The cathedral of Vic
is a compendium of styles
that span from the pre-Romanesque crypt to the neoclassical façade, passing to a Gothic cloister and a Baroque chapel.
To discover the “hidden” Romanesque it is necessary that we move along to the left of the building to find one of the two constructions of the 11th
century: the bell tower
and the crypt
. Both come from the ancient pre-Romanesque cathedral reformed by the Abbot Oliba, grandson of Guifré el Pelós (Wilfred the Hairy) and promoter of numerous buildings (the monasteries of Ripoll
, amongst others).
The bell tower of the cathedral of Vic is a good example of Romanesque Lombard
architecture in Catalan lands. Consisting of square floor, it is made with small and regular ashlar blocks
. It measures eight meters in length and its six floors and 46 meters in height display a solid and svelte construction for the time.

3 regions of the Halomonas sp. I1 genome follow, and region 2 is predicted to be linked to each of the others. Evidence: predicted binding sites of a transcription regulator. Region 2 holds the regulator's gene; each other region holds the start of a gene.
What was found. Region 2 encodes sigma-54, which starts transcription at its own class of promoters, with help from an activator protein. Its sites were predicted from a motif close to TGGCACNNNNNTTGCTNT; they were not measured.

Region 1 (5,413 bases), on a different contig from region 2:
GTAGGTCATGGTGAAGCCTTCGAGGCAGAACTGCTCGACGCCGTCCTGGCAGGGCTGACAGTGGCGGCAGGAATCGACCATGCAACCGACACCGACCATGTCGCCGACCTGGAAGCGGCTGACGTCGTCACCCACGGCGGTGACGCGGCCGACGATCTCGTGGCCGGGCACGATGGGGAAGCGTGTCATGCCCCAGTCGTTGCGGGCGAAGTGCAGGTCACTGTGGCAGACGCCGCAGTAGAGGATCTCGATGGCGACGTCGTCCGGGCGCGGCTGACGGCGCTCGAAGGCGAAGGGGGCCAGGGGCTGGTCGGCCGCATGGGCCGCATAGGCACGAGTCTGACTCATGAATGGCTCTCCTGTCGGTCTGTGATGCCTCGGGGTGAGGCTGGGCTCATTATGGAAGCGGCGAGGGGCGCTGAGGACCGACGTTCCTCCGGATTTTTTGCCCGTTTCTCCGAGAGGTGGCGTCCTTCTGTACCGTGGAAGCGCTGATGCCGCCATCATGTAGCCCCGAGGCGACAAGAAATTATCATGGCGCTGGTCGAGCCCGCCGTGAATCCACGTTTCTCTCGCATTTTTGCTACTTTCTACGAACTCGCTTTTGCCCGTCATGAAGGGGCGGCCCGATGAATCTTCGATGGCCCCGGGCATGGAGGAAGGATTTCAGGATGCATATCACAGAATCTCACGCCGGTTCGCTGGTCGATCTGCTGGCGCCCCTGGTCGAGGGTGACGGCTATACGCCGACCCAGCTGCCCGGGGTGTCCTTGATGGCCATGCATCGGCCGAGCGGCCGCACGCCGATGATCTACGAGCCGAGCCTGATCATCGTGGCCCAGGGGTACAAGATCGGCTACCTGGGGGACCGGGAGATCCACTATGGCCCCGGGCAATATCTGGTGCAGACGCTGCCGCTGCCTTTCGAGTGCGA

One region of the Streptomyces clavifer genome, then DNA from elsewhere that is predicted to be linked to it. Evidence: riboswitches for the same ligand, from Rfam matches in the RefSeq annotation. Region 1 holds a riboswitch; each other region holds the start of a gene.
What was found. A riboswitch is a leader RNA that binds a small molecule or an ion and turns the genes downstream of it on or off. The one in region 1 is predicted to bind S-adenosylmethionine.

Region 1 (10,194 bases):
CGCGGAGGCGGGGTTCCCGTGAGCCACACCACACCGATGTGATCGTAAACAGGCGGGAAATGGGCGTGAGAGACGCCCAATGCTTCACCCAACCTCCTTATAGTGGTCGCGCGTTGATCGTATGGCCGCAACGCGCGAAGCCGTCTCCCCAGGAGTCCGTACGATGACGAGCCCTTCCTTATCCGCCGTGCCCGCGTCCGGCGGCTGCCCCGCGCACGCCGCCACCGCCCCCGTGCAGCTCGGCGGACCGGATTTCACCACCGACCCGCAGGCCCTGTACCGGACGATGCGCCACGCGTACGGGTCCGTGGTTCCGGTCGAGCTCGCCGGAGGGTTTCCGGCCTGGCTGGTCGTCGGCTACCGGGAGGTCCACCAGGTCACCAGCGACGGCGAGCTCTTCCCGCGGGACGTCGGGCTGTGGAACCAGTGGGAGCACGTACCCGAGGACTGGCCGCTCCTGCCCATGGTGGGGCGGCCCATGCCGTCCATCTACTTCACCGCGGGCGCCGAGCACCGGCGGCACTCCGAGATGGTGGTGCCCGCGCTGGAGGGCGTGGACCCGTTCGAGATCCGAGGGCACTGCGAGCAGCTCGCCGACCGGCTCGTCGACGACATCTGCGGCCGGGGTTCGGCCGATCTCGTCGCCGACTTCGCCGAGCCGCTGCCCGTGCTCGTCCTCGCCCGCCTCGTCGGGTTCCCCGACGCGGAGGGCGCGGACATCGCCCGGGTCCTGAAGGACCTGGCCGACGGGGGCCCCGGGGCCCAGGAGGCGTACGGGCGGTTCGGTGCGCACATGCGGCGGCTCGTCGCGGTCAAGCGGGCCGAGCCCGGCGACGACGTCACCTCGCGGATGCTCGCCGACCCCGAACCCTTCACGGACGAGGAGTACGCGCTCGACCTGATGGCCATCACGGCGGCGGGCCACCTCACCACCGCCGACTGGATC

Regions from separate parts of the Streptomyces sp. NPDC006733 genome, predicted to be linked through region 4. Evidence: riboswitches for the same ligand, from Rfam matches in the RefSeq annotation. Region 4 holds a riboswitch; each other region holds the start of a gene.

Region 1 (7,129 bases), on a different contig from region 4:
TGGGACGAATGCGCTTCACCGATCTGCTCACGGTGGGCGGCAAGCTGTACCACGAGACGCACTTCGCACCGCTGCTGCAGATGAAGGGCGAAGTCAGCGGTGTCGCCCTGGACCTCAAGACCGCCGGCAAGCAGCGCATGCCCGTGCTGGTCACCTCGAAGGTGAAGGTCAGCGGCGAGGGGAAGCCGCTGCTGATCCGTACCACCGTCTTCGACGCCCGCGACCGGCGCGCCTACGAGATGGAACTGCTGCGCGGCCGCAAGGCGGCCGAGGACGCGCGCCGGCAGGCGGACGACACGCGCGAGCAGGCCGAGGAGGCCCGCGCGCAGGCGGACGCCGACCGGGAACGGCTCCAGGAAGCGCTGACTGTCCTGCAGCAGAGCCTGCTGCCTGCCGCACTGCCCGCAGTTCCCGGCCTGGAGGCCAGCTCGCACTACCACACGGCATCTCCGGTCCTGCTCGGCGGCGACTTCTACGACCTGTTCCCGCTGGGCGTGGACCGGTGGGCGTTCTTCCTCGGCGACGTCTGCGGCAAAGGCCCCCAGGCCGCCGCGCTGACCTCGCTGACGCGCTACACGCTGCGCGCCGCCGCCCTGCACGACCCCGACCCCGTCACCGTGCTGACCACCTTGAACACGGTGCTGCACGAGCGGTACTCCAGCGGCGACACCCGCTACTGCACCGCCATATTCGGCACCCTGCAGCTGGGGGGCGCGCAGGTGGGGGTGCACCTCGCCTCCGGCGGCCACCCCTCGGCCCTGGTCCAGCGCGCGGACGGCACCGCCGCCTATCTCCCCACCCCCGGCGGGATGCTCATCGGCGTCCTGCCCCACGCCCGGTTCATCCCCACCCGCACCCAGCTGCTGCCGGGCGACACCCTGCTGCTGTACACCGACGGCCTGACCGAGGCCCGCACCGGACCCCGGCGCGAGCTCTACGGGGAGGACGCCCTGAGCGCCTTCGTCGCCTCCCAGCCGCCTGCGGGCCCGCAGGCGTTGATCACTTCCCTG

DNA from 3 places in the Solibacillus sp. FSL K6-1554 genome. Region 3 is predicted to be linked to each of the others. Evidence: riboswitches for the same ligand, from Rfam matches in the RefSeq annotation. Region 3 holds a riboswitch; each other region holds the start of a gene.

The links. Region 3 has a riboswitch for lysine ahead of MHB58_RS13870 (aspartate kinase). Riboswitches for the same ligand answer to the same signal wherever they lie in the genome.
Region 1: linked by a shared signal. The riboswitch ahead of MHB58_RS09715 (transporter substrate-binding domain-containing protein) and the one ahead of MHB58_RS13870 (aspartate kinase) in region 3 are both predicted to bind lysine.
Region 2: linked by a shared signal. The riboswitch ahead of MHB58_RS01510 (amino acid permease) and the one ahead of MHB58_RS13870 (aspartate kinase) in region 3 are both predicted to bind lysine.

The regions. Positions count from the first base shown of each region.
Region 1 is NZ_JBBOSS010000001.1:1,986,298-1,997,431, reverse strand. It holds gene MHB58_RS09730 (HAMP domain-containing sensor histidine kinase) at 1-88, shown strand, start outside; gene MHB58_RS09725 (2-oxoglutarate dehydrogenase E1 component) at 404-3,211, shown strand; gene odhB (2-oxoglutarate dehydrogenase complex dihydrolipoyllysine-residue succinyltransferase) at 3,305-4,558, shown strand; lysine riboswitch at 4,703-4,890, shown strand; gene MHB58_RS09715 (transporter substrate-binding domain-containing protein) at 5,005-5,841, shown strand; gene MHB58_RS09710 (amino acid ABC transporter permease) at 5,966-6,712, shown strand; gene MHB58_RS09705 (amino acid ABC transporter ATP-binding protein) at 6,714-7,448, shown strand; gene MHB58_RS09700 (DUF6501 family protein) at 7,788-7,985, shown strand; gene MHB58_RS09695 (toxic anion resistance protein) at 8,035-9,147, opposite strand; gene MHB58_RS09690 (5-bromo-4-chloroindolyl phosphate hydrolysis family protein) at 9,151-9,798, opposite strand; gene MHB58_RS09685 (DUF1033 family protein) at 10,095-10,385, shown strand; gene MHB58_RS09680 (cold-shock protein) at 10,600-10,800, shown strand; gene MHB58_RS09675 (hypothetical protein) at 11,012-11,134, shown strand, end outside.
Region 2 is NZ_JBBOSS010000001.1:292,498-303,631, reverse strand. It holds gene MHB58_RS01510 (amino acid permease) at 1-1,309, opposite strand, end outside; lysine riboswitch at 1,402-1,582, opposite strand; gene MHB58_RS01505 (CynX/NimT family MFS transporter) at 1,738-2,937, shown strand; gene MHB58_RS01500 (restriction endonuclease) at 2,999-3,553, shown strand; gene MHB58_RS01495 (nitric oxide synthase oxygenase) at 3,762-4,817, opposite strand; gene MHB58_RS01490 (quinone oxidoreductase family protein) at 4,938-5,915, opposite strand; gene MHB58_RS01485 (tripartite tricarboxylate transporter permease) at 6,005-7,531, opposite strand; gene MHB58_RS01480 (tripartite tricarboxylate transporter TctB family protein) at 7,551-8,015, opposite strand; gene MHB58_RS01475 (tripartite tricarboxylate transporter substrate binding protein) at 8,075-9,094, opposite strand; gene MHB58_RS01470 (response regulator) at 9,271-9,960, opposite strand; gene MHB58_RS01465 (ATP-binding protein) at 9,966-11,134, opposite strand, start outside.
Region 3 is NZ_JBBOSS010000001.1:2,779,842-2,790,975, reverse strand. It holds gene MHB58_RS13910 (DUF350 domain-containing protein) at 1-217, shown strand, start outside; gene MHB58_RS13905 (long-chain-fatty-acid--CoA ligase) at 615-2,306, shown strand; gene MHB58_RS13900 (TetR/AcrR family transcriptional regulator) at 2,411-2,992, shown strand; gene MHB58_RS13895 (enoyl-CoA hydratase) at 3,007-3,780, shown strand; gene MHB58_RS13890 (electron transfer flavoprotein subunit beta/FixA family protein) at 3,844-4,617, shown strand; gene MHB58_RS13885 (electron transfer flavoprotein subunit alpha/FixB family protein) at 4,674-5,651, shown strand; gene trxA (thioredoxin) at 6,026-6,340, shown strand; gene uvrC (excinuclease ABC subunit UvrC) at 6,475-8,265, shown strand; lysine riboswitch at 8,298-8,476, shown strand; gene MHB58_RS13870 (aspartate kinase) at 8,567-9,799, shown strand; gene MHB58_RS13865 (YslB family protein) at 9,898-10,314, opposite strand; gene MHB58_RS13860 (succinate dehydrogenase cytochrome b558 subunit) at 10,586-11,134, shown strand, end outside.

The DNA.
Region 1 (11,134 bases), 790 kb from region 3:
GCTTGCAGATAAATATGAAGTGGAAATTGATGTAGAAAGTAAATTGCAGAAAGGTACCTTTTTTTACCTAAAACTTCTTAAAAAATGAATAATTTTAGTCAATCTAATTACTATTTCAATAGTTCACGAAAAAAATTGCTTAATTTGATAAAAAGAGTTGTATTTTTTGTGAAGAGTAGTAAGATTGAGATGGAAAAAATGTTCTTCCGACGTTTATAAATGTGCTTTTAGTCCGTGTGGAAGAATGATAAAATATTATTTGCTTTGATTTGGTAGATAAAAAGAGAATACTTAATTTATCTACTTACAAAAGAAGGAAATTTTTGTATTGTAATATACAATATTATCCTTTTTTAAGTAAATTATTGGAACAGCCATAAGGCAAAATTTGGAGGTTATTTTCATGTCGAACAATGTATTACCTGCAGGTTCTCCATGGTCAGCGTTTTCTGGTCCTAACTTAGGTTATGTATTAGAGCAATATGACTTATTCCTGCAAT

The architectural ornamentation is a compendium of the Romanesque Lombard style: blind arches
and saw tooth friezes
adorn the different floors of the bell tower. The windows increase in size and number as the tower gains height. The loopholes
on the first floor, we pass the bifocal
openings of the fourth floor and trifocal
openings of the two upper floors.
The other Romanesque element that we find “hidden” within the building: the crypt
, just below the presbytery
, with pre-Romanesque capitals from the ancient church of Santa Maria. The crypt consists of three naves
covered by ridge vaults
. Eight cylindrical columns
support the vaults and we know that the capitals
that crown the vaults are the most ancient of the entire cathedral.
Its decoration is simple, based upon floral motifs
, and is strongly influenced by Califate art
. The crypt was untouched in the 18th
century and was discovered once again in 1943 thanks to the excavations by Eduard Junyent
The cathedral of Vic is part of the ‘Romanesque weekend: from Barcelona to Vic
Authors of the photographs: Mutari, Bocachet and Vilaró Health.